Department of English

Katie Peel

(Photo above) Associate Professor Katie Peel celebrates the principles of scientific thinking during Darwin Day in Morton Hall's Bryan Auditorium, February 2019. Faculty of the College of Arts & Science took part in lightning talks, evolutionary trivia and even a science costume contest. Photo by Chris Ingram/UNCW

Literary Studies Track

Students can choose from two other tracks: Professional Writing and Teacher Licensure.

Literary studies cultivates an intellectual curiosity and a broad and intensive knowledge of literature, critical theories, and the varied nature of contemporary writers and their works.

A student in this option studies classic works and those out of the mainstream, as well as literary theories that cut through a cross section of viewpoints. In this way, students develop their critical thinking, reading, writing, and communication skills.

Undergraduate majors take a range of courses that are geared to connect them globally -- across the centuries and across cultures. The option also helps the student put these literary works in perspective, taking their place in history and in society.

By stressing critical thinking, the study of language itself, and cutting-edge technology and research skills, the literary studies option also encourages students to develop the kind of mental flexibility that will serve them well in a wide range of careers.

Students hone their analytical skills through:

  • reading primary and secondary texts in a close, critical way,
  • learning primary research and technological skills,
  • writing in a disciplined way by outlining, drafting, revising, and reflecting on their own - and others'- work
  • and creating original, sustained, thoughtful, and persuasive arguments.

Building this foundation of knowledge and acquiring these analytic and creative skills prepare students for a broad array of careers, including teaching, law, business, editing, writing, public relations, and reporting, among many others. See our Alumni Update page for a look at what our graduates are doing.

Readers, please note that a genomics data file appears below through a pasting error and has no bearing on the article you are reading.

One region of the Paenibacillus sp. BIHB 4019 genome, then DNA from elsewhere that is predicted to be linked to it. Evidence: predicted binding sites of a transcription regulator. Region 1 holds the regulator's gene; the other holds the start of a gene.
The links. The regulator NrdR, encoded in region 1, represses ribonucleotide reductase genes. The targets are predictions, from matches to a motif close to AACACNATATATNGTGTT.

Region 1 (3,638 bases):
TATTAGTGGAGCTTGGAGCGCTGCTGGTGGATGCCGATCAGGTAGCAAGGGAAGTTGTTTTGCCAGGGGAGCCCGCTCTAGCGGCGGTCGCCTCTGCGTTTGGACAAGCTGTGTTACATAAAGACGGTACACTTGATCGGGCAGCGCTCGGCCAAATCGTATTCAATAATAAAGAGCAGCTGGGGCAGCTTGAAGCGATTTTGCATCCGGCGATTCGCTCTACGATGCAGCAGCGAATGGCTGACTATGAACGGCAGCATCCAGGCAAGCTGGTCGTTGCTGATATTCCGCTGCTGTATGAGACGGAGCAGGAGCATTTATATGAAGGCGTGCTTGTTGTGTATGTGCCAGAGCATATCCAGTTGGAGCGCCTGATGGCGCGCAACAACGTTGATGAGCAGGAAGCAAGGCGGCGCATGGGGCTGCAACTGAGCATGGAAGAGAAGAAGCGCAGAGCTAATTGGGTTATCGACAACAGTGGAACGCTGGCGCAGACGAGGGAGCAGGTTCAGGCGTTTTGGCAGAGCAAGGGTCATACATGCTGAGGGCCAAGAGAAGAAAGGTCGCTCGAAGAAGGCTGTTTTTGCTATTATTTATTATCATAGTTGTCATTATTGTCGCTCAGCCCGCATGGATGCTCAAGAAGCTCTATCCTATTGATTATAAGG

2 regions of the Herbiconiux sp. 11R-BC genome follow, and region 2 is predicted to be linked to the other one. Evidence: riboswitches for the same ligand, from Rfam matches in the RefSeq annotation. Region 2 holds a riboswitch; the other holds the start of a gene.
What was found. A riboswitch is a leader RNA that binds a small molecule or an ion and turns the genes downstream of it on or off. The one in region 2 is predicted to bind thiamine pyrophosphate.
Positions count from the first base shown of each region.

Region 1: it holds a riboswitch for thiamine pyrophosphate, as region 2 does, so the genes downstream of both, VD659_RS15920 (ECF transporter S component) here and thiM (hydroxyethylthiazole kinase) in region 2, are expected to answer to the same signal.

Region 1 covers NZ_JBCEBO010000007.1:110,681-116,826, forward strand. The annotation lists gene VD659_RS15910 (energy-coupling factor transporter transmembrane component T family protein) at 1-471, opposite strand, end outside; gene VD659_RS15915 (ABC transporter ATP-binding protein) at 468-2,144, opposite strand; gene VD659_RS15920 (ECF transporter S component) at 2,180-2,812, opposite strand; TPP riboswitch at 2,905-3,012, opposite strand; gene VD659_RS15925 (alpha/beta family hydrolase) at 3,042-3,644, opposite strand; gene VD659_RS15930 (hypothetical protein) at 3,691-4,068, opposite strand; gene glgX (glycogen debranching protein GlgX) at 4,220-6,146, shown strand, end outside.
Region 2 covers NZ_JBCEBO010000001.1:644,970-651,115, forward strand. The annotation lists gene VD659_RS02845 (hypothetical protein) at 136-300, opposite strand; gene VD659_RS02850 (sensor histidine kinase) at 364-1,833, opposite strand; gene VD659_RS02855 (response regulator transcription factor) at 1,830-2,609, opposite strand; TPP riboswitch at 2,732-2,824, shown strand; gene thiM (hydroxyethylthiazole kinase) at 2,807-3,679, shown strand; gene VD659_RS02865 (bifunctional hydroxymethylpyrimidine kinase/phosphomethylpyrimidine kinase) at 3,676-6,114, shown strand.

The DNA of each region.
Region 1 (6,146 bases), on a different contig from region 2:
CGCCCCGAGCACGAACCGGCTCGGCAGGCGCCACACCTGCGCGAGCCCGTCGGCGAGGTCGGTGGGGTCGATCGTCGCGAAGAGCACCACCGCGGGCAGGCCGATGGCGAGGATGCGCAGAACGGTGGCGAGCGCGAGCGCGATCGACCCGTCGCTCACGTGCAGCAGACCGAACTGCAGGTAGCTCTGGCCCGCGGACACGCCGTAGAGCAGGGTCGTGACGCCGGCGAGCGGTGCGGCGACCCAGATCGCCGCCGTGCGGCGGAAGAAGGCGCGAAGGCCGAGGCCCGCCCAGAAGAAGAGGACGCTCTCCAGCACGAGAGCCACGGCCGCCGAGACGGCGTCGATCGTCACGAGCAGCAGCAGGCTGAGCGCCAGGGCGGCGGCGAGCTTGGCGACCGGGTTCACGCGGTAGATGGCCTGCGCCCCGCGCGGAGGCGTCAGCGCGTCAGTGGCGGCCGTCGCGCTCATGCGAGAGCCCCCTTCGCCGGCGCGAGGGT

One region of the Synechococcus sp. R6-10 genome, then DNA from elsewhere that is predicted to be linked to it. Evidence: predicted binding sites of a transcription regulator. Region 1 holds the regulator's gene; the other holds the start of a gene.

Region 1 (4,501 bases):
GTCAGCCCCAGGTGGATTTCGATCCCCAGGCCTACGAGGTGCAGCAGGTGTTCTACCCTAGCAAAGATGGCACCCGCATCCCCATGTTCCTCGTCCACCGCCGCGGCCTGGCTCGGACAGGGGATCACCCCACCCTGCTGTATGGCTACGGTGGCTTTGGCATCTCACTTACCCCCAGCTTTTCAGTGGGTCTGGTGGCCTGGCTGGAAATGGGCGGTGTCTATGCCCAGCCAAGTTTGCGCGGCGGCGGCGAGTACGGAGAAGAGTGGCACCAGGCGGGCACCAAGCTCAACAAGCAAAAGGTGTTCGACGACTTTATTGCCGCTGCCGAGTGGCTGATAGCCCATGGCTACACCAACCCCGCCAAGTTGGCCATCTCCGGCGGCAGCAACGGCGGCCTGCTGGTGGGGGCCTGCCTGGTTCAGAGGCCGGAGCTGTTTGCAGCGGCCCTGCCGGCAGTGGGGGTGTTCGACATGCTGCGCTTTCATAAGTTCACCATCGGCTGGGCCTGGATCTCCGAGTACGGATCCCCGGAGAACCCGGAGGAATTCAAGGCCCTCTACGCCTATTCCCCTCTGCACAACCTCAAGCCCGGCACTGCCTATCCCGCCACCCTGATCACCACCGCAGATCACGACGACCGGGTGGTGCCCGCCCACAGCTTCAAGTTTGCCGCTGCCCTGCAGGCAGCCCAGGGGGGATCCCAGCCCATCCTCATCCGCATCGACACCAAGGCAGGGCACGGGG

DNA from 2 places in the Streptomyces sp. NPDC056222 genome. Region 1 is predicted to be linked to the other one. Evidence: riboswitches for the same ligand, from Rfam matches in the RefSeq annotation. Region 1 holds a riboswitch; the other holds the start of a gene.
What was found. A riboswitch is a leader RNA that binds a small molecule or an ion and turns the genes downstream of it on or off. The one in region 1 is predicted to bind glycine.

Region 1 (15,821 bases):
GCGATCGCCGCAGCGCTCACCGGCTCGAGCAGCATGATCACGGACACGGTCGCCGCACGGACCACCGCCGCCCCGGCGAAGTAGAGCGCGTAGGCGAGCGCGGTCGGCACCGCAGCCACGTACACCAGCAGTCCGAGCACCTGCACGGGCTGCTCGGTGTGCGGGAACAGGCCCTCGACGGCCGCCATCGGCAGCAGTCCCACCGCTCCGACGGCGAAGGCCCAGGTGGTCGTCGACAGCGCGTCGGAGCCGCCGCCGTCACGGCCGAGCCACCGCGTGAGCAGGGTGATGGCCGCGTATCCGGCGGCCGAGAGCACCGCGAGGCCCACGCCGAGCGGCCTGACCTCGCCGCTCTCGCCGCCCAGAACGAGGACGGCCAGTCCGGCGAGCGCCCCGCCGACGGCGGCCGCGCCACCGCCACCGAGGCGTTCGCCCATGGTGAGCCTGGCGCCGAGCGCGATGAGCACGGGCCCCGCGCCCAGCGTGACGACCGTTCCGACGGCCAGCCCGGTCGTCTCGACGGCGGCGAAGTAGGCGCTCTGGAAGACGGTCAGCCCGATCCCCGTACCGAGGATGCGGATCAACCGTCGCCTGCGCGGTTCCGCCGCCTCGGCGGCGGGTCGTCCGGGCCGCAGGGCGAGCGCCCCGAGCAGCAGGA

As well as paving the way to a successful future, students who focus on literary studies also gain an awareness of themselves as members of the community and can participate in all manner of social, cultural, and political debates.

42 hours, as follows:

  • ENG 205: Introduction to Literary Studies
  • A course in Shakespeare (ENG 332 or 333)
  • A course in literature before 1900 (ENG 211, 223, 335, 336, 350, 430, 431, 432)
  • A course in literature after 1900 (ENG 212, 224, 337, 338, 351, 352, 372, 374, 375)
  • Two courses (6 hours) in diverse literary cultures (ENG 209, 210, 225, 226, 227, 230, 231, 232, 233, 340, 341, 342, 343, 344, 355, 356, 357, 358, 359, 370, 371, 373, 385)
  • ENG 202 or 204
  • A writing course (ENG 302, 303, 304, 306, 307, 308, 309, 310, 311, 312, 313, 314, 315, 316, 317, 318)
  • A course in the English language (ENG 320, 321, 322, 323, 324 or 325)
  • A course in literary criticism (ENG 386 or 387)
  • Three additional ENG elective courses
  • A senior seminar (ENG 495)

More of what to expect from this course of study on our Student Learning Outcomes (SLOs) page. (opens as a PDF)

Click here for the current worksheet. (opens as doc Word document)

Click here for the worksheet for catalog year before fall 2010